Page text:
COVID-19 vaccine boosters could mean billions in profits for drugmakers
Billions of additional profits are at stake for some vaccine makers as the United States shifts to distributing COVID-19 booster vaccines to bolster Americans’ protection against the virus.
The gain that manufacturers stand to gain depends on the scale of the deployment.
The Biden administration announced last month that it plans to give boosters to almost everyone. But U.S. regulators have rejected the comprehensive approach and instead said third injections of Pfizer’s vaccine should be for people 65 and older and some others at high risk of COVID-19.
Still, the crisis is constantly evolving and some senior U.S. health officials expect boosters to be more widely licensed in the coming weeks or months. And that, added to the continued growth of initial vaccinations, could mean a huge boost in sales and profits for Pfizer and Moderna in particular.
“The opportunity frankly reflects the billions of people around the world who would need a vaccination and a boost,” Jefferies analyst Michael Yee said.
Wall Street is taking note. Analysts’ average forecast for Moderna’s revenue in 2022 has jumped 35% since President Joe Biden presented his stimulus package in mid-August.
Most vaccines to date in the United States come from Pfizer, which developed its vaccine with German BioNTech and Moderna. They inoculated approximately 99 million and 68 million people respectively. Johnson & Johnson is third with around 14 million people.
No one knows yet how many people will receive the extra hits. But Morningstar analyst Karen Andersen expects boosters alone to bring in around $ 26 billion in global sales next year for Pfizer and BioNTech and around $ 14 billion for Moderna if approved for. almost all Americans.
These companies may also gain business from people who initially received other vaccines. In Britain, which plans to offer boosters to everyone over 50 and other vulnerable people, a group of experts have recommended Pfizer’s shot be the first choice, with Moderna as an alternative. .
Andersen expects Moderna, which has no other products on the market, to make about $ 13 billion in profit next year on all COVID-19 vaccine sales if recalls are widely authorized.
Potential vaccine profits are harder to estimate for Pfizer, but company executives said they expected their adjusted pre-tax vaccine profit margin to be in the “20s” as a percentage of the figure. business. That would translate to around $ 7 billion in profit next year from boosters alone, based on Andersen’s sales forecast.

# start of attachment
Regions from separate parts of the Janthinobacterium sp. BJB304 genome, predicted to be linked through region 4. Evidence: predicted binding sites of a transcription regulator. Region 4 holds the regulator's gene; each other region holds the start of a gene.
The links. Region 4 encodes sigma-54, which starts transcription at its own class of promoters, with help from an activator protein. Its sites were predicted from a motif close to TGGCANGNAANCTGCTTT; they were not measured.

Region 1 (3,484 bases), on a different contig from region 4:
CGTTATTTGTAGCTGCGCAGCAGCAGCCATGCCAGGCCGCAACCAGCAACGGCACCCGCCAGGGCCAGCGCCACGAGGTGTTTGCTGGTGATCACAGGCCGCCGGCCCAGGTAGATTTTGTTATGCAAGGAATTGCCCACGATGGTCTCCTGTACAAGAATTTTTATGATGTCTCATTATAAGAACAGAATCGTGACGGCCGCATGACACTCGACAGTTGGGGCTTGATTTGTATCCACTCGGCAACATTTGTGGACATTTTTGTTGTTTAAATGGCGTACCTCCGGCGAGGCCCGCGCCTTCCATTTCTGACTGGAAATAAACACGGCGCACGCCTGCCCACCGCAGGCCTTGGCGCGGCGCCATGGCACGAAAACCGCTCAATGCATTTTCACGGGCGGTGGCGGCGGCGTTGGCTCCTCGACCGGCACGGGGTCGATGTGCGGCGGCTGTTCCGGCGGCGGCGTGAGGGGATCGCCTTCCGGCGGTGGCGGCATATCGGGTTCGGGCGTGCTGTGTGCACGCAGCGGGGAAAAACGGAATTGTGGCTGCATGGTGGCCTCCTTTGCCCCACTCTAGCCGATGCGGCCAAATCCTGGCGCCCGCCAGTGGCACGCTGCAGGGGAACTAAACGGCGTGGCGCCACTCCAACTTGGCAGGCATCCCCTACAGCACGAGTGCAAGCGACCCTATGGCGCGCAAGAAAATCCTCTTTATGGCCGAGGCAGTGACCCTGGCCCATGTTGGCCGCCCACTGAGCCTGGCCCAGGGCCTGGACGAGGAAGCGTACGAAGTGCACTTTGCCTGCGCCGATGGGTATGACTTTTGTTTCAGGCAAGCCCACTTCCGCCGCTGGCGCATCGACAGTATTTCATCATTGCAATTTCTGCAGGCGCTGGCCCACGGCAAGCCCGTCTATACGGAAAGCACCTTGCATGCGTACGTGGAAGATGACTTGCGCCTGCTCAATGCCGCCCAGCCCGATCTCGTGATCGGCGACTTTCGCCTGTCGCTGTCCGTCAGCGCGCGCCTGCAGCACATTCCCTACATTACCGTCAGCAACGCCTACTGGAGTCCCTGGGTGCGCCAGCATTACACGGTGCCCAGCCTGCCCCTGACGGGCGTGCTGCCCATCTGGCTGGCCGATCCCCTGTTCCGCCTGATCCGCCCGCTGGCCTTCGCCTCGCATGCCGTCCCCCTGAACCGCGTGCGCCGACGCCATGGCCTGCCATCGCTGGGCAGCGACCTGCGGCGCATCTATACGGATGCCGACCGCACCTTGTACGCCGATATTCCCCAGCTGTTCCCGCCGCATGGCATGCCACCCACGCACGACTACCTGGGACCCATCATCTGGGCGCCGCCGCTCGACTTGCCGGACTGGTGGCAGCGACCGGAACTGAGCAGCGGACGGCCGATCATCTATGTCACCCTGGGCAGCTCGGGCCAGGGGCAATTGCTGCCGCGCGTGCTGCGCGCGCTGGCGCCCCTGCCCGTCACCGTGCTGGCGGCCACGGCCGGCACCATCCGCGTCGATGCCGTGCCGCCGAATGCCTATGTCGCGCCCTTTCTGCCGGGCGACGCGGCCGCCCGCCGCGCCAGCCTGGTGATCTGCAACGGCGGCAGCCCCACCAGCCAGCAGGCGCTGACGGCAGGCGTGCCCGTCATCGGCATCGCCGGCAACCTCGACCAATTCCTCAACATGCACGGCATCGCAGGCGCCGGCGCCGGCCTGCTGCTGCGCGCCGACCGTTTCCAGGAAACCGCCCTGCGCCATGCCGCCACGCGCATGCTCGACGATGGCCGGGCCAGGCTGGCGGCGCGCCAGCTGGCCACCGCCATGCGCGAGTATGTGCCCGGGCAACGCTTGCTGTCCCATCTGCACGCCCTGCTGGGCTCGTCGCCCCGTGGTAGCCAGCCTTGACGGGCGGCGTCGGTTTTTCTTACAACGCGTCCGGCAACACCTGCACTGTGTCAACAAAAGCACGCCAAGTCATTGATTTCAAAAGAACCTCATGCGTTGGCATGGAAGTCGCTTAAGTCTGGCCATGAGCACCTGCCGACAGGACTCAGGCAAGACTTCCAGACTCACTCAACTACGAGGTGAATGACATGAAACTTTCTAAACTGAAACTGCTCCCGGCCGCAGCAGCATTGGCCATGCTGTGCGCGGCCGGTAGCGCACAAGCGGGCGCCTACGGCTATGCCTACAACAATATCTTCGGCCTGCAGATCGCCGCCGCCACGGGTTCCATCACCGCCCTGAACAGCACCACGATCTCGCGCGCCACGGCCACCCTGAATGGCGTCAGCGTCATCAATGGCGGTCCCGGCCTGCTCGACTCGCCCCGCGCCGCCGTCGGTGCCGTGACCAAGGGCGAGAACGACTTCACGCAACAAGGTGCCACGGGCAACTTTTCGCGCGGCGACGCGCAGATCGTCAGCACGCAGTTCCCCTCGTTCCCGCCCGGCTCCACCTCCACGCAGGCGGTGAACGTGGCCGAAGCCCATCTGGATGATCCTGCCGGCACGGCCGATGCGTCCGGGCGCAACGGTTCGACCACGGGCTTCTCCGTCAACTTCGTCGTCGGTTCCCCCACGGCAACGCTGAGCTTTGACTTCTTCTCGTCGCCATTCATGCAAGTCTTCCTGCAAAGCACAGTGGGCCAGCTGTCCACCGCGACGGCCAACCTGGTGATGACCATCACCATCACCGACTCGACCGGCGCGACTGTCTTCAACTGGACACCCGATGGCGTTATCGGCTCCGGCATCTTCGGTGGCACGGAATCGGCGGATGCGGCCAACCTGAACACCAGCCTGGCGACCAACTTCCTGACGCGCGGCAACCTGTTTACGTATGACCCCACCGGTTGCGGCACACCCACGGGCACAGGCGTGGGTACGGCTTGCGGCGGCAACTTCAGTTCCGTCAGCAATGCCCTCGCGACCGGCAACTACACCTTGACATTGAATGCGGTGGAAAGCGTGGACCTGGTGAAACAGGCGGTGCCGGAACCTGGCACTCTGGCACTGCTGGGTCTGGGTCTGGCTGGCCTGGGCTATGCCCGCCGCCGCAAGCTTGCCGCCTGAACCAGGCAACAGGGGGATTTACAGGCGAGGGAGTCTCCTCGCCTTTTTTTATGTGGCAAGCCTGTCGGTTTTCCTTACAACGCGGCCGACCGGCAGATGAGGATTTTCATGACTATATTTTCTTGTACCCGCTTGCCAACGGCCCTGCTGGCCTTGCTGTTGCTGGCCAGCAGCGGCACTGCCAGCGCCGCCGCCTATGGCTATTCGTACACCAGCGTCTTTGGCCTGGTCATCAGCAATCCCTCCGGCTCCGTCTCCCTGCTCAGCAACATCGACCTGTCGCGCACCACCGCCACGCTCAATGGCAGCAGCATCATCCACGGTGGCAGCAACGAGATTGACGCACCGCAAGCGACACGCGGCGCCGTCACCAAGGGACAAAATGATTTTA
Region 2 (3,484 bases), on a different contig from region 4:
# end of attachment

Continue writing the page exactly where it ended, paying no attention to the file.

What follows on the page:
J&J and European AstraZeneca have said they have no plans to cash in on their COVID-19 vaccines during the pandemic.
For Pfizer and Moderna, the recalls could be more cost effective than the original doses because they will not come with the research and development costs incurred by companies to bring the vaccines to market in the first place.
WBB Securities CEO Steve Brozak said the booster shots would represent “almost pure profit” over the initial doses.
Drugmakers aren’t the only companies that can benefit from booster delivery. Drugstore chains CVS Health and Walgreens could each generate more than $ 800 million in revenue, according to Jeff Jonas, portfolio manager at Gabelli Funds.
Jonas noted that pharmacies might not face competition from mass vaccination clinics this time around, and the chains are diligent in collecting contact information from customers. This makes it easy to invite people for reminders.
Drugmakers are also developing COVID-19 vaccines that target certain variants of the virus, and say people might need annual vaccines like the ones they get for the flu. All of this could make vaccines a major recurring source of income.
COVID-19 vaccines have already done much better than their predecessors.
Pfizer said in July that it expects revenue from its COVID-19 vaccine to reach $ 33.5 billion this year, an estimate that could change depending on the impact of recalls or the extension. possible injections to elementary school children.
This would be more than five times the $ 5.8 billion accumulated last year by the world’s most lucrative vaccine, Pfizer’s Prevnar13, which protects against pneumococcal disease.
It would also eclipse the $ 19.8 billion brought in last year by AbbVie’s rheumatoid arthritis treatment Humira, widely regarded as the world’s best-selling drug.
This bodes well for future vaccine development, noted Erik Gordon, a business professor at the University of Michigan.
Vaccines are normally nowhere near as cost effective as treatments, Gordon said. But the success of the COVID-19 shootings could attract more drugmakers and venture capitalists to the field.
“The vaccine industry is more attractive, which for those of us who will need vaccines is a good thing,” Gordon said.